tested this theory against a clean install of OF 4.0.3. in its default configuration, sasl.mechs is not set to the database, however it appears to offer PLAIN and ANONYMOUS. Spark 2.8.0 is answering and authenticating using SASL PLAIN, as expected.
Curt, it looks like your issue may be caused by something else.
Thank you. I really think this is going to be something on the 2.8.0 client end. But I don’t know that, but because it gave me the invalid username/password error on a nonexistent server even when I purposefully gave it a bad server address and port in Advanced. Maybe that error isn’t related to this one, though. But since I can log into the Admin console and also the 2.7.7 client works fine, maybe it’s something to do with Smack et al?
OK the Server properties has “sasl.mechs” set to “PLAIN” but rebooting our Openfire server did not fix it. If it helps any, I went to the Accounts tab and tried to connect to the server using IP address expecting to get a permissions error because we are using AD but instead got a message that it could not reach the server. Telnetting to port 5222 on the server works, and last time I tried the 2.7.7 client, it worked fine.
When 2.7.6 was released, some people had trouble logging in. It was some Java issue. They were able to login by replacing Spark’s internal jre folder with the one from the older version. You can try this (copy jre folder from 2.7.7 to 2.8.0). Though it sounds unlikely. Btw, are you using the full installer? Maybe you are using online one with some older version of Java on the system?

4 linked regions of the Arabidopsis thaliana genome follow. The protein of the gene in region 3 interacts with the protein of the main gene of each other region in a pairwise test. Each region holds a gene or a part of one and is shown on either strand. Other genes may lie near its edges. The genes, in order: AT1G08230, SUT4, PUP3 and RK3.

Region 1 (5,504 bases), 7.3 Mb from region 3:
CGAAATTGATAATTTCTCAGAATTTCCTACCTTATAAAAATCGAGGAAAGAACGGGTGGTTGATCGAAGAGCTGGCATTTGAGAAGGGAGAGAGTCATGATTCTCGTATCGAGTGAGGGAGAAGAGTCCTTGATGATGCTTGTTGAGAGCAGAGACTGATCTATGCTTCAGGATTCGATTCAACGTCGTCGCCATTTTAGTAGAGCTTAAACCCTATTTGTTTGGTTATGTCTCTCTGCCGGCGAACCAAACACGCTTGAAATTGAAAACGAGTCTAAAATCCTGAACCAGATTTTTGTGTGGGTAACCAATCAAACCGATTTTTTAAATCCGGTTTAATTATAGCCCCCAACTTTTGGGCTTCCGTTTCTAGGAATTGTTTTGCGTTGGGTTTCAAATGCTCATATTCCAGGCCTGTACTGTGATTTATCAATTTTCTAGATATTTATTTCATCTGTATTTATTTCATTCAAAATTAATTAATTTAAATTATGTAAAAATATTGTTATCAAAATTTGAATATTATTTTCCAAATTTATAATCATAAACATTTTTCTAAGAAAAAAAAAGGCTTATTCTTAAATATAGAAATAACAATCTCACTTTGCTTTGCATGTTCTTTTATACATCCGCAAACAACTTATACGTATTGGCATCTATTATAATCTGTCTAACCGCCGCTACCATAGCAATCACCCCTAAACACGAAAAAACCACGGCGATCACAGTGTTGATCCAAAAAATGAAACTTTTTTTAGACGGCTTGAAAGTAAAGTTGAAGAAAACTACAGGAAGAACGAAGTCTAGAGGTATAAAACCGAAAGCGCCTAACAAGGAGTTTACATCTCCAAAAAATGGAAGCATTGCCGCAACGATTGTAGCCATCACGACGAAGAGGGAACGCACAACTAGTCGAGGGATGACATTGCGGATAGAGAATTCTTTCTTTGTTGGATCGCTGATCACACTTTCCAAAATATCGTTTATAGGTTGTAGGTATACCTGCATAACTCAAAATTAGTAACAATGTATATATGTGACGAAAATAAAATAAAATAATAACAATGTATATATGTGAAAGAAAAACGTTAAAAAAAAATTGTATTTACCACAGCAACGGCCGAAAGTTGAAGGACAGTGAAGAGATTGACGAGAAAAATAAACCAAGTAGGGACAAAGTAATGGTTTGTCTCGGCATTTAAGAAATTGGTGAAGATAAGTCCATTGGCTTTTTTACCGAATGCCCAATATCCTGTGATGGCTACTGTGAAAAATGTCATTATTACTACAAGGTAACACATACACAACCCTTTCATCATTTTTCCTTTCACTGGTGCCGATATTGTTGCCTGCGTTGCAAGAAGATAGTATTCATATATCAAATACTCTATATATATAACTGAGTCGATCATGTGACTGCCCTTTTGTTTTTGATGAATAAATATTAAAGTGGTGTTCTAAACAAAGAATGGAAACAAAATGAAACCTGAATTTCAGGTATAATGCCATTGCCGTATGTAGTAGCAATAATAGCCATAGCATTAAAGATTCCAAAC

Java used by Spark is shown on its Help > About page.
It would be good if you post that error you found in warn.log, Curt.
OK I had 32-bit Java 8u102 installed anyway. In fact, I renamed the jre folder in the 2.7.7 program folder to force it to use the 8u102 system Java (though I could have just copied its jre folder contents to the jre folder under Spark) and verified it using Help: About. Anyways, so I tried copying the 2.7.7’s jre folder somewhere else, uninstalling 2.7.7 completely and making sure the Spark folder under Program Files (x86) was gone after, and also deleted the AppData\Roaming\Spark folder so I could start fresh. Then I installed 2.8.0, moved its jre folder somewhere else, and put in the 8u92 jre from 2.7.7 instead. Then I started Spark and tried to login again and got the invalid username/password error. Also in the AppData\Roaming\Spark\logs\warn.log file there is the following error which looks like what some other user had, but the solution for them did not fix me (I have accept all certificates checked in Advanced):
Aug 25, 2016 11:39:37 PM org.jivesoftware.spark.util.log.Log warning
WARNING: Exception in Login:
org.jivesoftware.smack.SmackException: java.security.cert.CertificateException: Hostname verification of certificate failed. Certificate does not authenticate ims.domain.com
at org.jivesoftware.smack.tcp.XMPPTCPConnection$PacketReader.parsePackets(XMPPTCPC onnection.java:1029)